John Hearfield - an engineer trying to make sense of a puzzling world

John Hearfield

I was born in Yorkshire in 1944 and spent the next fifty years designing electronic widgets, from valve-based audio amplifiers to highly sensitive measurement tools, with a few years in telephone switching equipment along the way. I've written up some thoughts on how to design RC networks, how magnetrons work, and lots more besides.

Engineering design is about being paid to solve complex puzzles. I rather enjoyed it. And yet ... now I have retired, I wonder sometimes how I ever found the time to go to work.

The engineering puzzles that have interested me once I had time to think about them are just as complex, but seem deceptively simple. Why do plumbers use half-inch pipe? Why don't windmill sails look like aircraft wings?

Somehow I grew interested in learning who my ancestors were, and these pages were originally intended to publish what I have uncovered about them. Family history at its most basic is of course just another puzzle. Who was so-and-so's father? And then, who was his father? (The answers are here by the way.)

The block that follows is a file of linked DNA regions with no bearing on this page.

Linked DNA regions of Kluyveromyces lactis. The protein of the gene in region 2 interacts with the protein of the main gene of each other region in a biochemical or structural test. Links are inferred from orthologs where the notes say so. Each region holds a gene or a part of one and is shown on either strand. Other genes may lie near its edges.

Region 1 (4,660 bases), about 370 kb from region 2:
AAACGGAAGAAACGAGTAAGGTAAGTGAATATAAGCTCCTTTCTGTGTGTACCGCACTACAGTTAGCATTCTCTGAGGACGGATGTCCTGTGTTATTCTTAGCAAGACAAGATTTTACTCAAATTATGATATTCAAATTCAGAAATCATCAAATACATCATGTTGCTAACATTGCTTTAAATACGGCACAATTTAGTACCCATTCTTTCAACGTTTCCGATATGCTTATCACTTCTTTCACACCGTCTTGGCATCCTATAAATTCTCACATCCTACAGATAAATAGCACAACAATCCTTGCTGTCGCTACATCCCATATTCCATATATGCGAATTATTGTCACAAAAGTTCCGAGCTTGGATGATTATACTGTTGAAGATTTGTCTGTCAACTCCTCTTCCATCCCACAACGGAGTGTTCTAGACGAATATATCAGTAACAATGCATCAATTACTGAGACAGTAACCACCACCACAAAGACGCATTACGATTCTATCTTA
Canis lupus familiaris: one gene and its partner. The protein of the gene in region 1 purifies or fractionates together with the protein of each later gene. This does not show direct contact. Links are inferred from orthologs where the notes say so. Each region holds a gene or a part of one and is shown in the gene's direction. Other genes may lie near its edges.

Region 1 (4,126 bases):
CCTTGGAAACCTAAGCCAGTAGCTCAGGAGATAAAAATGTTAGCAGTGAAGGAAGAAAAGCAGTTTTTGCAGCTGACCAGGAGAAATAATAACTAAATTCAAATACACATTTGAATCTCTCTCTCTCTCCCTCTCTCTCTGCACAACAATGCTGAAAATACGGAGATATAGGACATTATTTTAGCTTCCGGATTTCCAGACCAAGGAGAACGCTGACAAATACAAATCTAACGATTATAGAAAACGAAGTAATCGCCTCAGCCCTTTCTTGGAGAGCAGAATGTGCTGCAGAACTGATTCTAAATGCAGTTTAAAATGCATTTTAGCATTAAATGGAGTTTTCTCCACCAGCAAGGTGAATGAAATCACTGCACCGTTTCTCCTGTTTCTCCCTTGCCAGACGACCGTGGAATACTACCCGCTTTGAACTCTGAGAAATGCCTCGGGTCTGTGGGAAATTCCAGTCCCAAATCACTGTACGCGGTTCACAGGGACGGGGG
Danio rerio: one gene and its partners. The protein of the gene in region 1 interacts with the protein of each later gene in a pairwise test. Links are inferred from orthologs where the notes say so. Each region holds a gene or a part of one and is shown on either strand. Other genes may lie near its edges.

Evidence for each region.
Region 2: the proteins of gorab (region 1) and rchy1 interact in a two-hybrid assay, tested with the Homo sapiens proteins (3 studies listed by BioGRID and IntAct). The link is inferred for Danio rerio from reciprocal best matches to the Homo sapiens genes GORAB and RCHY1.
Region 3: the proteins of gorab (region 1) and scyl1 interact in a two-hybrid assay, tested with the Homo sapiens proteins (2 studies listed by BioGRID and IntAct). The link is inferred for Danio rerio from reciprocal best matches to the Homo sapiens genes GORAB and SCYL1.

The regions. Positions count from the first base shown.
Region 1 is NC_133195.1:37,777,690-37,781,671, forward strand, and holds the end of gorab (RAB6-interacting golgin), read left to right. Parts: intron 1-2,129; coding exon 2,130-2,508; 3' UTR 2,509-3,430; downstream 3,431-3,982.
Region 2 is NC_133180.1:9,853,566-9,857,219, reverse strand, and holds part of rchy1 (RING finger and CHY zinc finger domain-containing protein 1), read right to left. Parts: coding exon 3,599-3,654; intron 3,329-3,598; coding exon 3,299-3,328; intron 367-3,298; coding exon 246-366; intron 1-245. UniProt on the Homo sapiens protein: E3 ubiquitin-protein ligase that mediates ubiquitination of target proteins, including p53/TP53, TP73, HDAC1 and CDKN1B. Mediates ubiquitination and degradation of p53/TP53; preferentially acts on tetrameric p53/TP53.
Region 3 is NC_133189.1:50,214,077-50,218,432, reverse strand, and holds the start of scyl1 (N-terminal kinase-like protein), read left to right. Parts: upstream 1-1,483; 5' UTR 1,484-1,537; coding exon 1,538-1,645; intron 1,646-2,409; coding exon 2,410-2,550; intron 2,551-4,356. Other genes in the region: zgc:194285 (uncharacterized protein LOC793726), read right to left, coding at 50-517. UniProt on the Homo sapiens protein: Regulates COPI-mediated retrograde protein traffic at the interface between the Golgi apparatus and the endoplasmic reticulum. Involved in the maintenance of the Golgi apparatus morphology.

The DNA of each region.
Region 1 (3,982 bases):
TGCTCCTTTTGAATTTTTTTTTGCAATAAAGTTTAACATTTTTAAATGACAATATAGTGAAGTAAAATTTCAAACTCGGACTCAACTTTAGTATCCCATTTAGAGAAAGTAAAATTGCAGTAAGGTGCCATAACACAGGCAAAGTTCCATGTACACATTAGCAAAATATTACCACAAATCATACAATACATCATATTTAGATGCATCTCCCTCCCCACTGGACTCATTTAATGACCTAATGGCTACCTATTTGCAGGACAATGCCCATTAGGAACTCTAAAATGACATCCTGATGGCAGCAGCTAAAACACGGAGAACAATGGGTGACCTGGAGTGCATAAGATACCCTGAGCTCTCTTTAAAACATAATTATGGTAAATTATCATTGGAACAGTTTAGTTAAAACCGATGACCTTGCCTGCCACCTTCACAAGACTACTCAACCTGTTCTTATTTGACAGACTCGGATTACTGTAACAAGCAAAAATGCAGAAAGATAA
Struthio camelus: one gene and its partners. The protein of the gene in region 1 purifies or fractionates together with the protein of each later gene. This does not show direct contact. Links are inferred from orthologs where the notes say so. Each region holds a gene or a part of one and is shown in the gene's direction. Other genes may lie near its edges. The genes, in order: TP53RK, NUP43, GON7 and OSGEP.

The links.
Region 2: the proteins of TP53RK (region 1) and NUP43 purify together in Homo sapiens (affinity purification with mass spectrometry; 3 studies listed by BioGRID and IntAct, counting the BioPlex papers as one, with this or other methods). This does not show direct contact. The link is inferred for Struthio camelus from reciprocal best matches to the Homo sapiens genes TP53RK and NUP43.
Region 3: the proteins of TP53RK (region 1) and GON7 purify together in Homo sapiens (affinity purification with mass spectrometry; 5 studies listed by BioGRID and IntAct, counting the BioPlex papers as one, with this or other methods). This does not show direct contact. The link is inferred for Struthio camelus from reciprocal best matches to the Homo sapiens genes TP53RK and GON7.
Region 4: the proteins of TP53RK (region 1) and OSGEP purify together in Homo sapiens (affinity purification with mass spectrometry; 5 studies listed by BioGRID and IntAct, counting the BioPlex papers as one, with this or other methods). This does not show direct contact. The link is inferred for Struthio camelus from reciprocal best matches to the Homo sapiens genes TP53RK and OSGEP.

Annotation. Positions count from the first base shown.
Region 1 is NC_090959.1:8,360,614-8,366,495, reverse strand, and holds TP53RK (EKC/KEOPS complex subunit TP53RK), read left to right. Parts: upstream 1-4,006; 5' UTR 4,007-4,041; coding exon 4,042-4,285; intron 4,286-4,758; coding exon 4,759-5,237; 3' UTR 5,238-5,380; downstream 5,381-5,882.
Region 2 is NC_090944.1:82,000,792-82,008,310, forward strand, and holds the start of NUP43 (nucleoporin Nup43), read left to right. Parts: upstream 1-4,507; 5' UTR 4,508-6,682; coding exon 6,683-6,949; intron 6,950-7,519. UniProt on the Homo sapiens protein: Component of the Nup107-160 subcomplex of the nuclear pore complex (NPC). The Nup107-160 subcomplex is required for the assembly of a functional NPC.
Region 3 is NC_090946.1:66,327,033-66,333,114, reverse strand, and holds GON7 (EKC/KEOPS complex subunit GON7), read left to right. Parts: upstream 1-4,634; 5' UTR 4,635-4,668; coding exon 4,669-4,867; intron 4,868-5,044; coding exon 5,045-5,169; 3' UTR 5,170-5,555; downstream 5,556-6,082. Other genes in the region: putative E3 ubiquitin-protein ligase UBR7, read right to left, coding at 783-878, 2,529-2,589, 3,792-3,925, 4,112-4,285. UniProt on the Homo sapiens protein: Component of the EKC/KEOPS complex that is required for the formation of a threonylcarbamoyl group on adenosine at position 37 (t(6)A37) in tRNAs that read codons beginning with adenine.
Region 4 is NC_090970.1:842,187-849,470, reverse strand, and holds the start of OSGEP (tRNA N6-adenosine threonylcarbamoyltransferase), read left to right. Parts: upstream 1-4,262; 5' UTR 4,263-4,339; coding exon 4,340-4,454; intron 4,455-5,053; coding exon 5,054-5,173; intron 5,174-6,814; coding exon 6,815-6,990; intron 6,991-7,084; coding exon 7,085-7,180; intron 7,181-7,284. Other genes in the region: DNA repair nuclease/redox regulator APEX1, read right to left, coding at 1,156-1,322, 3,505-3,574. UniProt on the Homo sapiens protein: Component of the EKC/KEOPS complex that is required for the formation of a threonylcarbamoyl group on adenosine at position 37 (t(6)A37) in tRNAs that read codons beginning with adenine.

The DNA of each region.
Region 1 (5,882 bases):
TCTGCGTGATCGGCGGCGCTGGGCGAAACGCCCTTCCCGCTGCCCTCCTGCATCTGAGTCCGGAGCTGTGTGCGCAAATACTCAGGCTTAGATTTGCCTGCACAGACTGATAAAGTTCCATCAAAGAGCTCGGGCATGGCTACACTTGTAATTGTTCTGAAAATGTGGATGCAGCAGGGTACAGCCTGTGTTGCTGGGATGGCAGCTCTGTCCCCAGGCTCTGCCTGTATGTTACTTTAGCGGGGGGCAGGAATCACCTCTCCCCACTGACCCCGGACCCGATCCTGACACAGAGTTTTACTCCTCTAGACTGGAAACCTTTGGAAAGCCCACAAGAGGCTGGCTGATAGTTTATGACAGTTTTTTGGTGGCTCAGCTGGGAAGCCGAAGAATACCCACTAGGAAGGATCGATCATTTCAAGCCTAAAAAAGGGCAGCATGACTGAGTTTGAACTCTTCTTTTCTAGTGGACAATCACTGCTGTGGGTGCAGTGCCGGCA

Life became much more interesting when I asked a more open-ended question: why did something happen? The answer was sometimes surprising, and led to some good stories you can find on the History page.

Actually, I hated history at school. What on earth is the point of memorising dates that are only important to history teachers? But I have discovered the pleasure of digging up the details of some minor 19th century drama and observing how the people involved sorted it out. I found that these puzzles can be really fascinating, especially when an ancestor was involved.

So this site is where Marion and I post the articles we've written recently, plus a couple of other odd bits and pieces. Use the 'Back' button or click here to return to the index on my home page.

If you would like to comment you can contact me via email. If your browser doesn't have javascript enabled, use "john@" the address of the website. And, by the way, if you're not using Firefox - you should be!